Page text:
Medium 9781782204787

Critical Flicker Fusion

Views: 475
Ratings: (0)

The premise of this book is that films, like other works of the imagination, may be elucidated by applying methods derived from psychoanalysis, and that doing so will result in a deeper and richer appreciation of the film's meaning. The book explores a number of feature films that lend themselves particularly well to this process. Both in his introduction and throughout the text, the author comments on the method and discusses continuities, similarities and differences among the films. The book is structured according to the central themes of the films, including time and death, love and lust, secrets, and human identity. Some of the films are relevant to more than one of these thematic elements. The introductory essay explores the themes, their representation in the films, and the ways in which they may be elucidated by a psychoanalytically informed critique. Brief paragraphs between the sections of the book facilitate the transitions.In an appendix, there are three essays titled 'Mise-en-scene,' 'Whatever Flames Upon the Night,' and 'Mad Doctors.' They are relevant to the similarities among movies, dreams and clinical psychoanalysis. From divergent perspectives, they discuss the ways in which acts of representation are fundamentally transgressive and thereby affect alterations in consciousness for those who witness them.

List price: $24.99

Your Price: $19.99

You Save: 20%

Remix
Remove
 

9 Chapters

Format Buy Remix

Chapter One: Secrets

ePub

Every work of drama is driven by secrets. They are the source of suspense in all detective stories and of pathos and compassion in high tragedy. The vast domain of narrative that lies between those two genres—detective stories and high tragedy—is also impelled by unknowns that must be discovered. Of the films discussed here, Notes on a Scandal (Eyre, 2007), The Conversation (Coppola, 1974), and the two episodes of The Sopranos (Chase, 2000) are most illustrative of such unknowns.

Barbara and Sheba, the protagonists of Notes on a Scandal share the secret that Sheba is sexually involved with Steven, her student. But Barbara also maintains and lives in a secret world that she entrusts only to her journals. After Barbara has coerced from Sheba a pledge to discontinue the affair with Steven, Sheba keeps her meetings with him secret. Beneath these, however, are unconscious secrets related to anxiety about aging and death that remain inaccessible to the two women even as they incite their aberrant behavior.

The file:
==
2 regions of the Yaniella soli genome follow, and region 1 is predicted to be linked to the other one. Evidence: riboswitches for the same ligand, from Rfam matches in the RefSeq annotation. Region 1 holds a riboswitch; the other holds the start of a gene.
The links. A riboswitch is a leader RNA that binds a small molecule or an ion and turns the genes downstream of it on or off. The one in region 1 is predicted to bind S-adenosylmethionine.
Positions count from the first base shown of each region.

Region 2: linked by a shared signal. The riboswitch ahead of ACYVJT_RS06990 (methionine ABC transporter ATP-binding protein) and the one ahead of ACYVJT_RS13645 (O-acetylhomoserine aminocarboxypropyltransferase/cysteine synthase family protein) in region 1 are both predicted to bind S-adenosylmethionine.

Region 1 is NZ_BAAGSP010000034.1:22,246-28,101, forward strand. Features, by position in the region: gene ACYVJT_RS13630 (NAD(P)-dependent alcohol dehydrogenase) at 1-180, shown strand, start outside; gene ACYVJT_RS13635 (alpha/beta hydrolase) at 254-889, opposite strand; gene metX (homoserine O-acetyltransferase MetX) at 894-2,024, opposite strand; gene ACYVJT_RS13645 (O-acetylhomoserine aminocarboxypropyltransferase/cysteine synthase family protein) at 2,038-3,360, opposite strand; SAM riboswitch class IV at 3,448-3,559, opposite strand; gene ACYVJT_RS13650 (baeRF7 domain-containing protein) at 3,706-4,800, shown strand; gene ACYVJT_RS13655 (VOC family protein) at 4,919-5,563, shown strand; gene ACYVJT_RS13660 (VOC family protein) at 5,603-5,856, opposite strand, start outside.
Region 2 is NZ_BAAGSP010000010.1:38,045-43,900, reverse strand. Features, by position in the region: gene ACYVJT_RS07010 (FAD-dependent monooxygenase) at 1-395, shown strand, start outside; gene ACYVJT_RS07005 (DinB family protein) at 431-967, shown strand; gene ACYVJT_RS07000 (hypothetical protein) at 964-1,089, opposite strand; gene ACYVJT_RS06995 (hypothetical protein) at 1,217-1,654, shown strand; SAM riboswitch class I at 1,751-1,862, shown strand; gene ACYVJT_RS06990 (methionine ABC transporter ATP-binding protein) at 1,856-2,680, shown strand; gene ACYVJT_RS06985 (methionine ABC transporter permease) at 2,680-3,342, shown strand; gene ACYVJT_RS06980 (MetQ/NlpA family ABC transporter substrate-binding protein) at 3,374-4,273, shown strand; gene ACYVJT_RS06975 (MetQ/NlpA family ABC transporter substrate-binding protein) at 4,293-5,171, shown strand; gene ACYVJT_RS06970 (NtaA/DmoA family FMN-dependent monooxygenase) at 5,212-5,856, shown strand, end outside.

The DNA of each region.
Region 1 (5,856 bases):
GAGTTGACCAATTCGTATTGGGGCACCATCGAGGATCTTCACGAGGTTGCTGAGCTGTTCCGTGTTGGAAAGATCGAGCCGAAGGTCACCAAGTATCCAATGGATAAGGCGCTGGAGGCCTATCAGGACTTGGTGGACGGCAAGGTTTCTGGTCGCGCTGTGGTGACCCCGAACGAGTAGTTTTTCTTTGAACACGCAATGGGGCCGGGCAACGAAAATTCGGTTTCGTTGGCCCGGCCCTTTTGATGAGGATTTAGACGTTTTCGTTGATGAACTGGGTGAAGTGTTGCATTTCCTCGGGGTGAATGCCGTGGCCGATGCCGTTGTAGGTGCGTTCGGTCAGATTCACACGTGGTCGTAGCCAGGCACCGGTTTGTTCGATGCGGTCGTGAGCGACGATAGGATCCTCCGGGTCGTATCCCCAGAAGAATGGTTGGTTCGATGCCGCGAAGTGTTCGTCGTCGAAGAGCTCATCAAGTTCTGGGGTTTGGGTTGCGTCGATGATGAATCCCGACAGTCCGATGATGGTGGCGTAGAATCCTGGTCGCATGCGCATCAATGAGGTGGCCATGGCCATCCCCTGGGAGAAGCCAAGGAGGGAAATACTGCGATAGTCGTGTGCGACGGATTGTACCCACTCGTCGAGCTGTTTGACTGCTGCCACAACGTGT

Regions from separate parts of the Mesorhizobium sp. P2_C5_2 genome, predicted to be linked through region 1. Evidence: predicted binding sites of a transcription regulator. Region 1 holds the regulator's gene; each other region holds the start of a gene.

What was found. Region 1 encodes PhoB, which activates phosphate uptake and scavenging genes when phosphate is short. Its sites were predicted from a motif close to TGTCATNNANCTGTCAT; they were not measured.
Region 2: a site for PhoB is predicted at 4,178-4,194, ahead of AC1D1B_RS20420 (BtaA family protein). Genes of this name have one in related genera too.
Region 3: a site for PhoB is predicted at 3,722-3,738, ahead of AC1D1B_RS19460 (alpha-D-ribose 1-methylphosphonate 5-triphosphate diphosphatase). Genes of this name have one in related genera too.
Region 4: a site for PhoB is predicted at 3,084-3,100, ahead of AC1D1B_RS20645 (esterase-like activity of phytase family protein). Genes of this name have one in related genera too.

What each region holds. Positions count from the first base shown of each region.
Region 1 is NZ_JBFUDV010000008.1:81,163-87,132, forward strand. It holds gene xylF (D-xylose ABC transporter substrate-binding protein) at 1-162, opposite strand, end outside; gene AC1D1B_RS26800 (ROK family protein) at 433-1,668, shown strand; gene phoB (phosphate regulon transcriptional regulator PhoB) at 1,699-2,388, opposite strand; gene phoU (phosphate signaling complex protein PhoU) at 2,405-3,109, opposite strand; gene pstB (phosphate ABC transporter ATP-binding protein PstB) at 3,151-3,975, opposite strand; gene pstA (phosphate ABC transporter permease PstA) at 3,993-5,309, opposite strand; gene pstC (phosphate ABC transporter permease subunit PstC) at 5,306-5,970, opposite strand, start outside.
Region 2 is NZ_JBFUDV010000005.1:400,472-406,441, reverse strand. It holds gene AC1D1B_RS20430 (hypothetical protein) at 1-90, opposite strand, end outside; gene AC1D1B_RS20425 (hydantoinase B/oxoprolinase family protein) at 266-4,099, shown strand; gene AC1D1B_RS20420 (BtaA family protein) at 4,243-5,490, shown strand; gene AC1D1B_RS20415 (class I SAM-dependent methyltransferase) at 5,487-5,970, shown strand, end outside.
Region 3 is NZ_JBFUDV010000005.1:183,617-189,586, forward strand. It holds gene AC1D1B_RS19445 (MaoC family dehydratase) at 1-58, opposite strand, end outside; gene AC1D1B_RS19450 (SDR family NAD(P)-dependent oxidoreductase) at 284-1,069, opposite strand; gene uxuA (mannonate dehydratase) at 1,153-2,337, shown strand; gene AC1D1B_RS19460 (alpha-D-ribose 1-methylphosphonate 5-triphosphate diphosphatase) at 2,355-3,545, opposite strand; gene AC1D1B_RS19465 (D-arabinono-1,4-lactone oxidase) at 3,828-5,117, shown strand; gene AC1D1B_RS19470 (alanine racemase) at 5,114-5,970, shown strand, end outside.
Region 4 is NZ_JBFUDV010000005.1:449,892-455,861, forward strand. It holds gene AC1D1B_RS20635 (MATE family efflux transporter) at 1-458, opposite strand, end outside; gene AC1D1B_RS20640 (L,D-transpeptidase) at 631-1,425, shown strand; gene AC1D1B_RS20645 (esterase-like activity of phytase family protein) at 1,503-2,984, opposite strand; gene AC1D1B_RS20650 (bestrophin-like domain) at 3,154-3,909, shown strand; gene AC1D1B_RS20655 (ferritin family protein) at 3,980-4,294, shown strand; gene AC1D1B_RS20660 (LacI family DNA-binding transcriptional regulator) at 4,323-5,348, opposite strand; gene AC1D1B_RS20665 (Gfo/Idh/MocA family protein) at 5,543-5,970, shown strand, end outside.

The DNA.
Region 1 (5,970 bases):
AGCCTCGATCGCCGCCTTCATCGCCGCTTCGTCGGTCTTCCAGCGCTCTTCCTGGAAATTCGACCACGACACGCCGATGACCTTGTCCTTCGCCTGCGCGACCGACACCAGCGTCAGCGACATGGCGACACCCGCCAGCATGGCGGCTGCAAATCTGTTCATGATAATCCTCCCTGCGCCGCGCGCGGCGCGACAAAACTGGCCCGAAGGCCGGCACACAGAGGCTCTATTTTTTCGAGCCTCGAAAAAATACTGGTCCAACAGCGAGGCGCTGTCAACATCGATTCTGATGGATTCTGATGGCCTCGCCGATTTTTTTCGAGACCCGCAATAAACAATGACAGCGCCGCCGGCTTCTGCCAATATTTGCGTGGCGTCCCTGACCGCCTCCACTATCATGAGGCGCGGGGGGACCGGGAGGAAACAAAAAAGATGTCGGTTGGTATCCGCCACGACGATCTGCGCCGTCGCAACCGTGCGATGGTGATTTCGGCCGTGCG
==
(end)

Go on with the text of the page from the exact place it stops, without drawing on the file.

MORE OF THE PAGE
Chapter Two: Time and Death

ePub

“Depend on it, sir, when a man knows he is to be hanged in a fortnight, it concentrates his mind wonderfully.” The quotation is from Samuel Johnson, The Life of Samuel Johnson LL.D. Vol. 3 (Boswell, 1872, p. 167). It underscores the urgency and highly charged tone of human behavior under the acute awareness of imminent endings. It is this atmosphere that is breathed by the characters in Dr. Strangelove (Kubrick, 1964), Up in the Air (Reitman, 2009), and Tunes of Glory (Kennaway, 1956).

A remarkable phenomenon depicted in Dr. Strangelove is the repression and suppression of consequences by the major characters. Their actions have led to the inevitable destruction of the world, yet they behave as though their lives will go on. The character of Dr. Strangelove, himself, epitomizes this almost casual evasion of awareness. In the face of nuclear holocaust, he assumes the perspective of a cheerful futurologist whose vision is fixed on the situation that will follow the end. He shares this proclivity with all fundamentalists who so easily renounce the manifest world for a place in the next one: eschatology is the province of the damning and the damned.

 

Chapter Three: Love and Lust

ePub

The four films I have grouped under the heading “Love and lust”, depict a spectrum that includes limerence, perversion, romance, stalking, affection, delusion, obsession, seduction, reverence, the myriad permutations of these and other variants of desire. They explore these states from the positions of their subjects and objects, but, more pointedly, in consideration of the projective and introjective processes that reverberate between them.

For example, the couple in An Affair of Love (Fonteyne, 1999a), initially strangers, meet for the purpose of enacting a perverse fantasy. They soon discover that their projections interfere with this endeavor. The results of projection and introjection are even more remarkable in Certified Copy (Kiarostami, 2010), which develops entirely according to the characters’ unstable expectations of each other, with scarcely any attention to external conditions. Of the four films, Talk to Her (Almodóvar, 2002) departs most radically in representing the convolutions of desire by focusing on relations in which one of the two partners is comatose. This situation enables projection and introjection to become the sole relational vehicles.

 

Chapter Four: Human Identity

ePub

The encomiums to those we admire, particularly psychoanalysts, frequently emphasize their “humanity.” Used often, and in widely diverse contexts, the word has been divested of a reliable set of connotations. It is usually intended to describe the ways and degrees to which the person bends or breaks rules or conventions in order to convey warmth or closeness to patients or supervisees. Accordingly, when we try to determine what is the essence of humanity, we are confounded by such tacit definitions as these.

The people who made the films I have placed in the category “Human identity” struggle to determine necessary and sufficient qualities that would qualify a creature for inclusion under that rubric. Blade Runner casts a net in which postmodern primates are caught along with Replicants, presumed to be machines. They are both mortal. That is, they will both die, the primates over the course of a human life expectancy, and the Replicants in four years. It is the condensed life span of the Replicants and their close kinship with their flesh and blood counterparts that render the essential tragedy of existence intelligible and meaningful.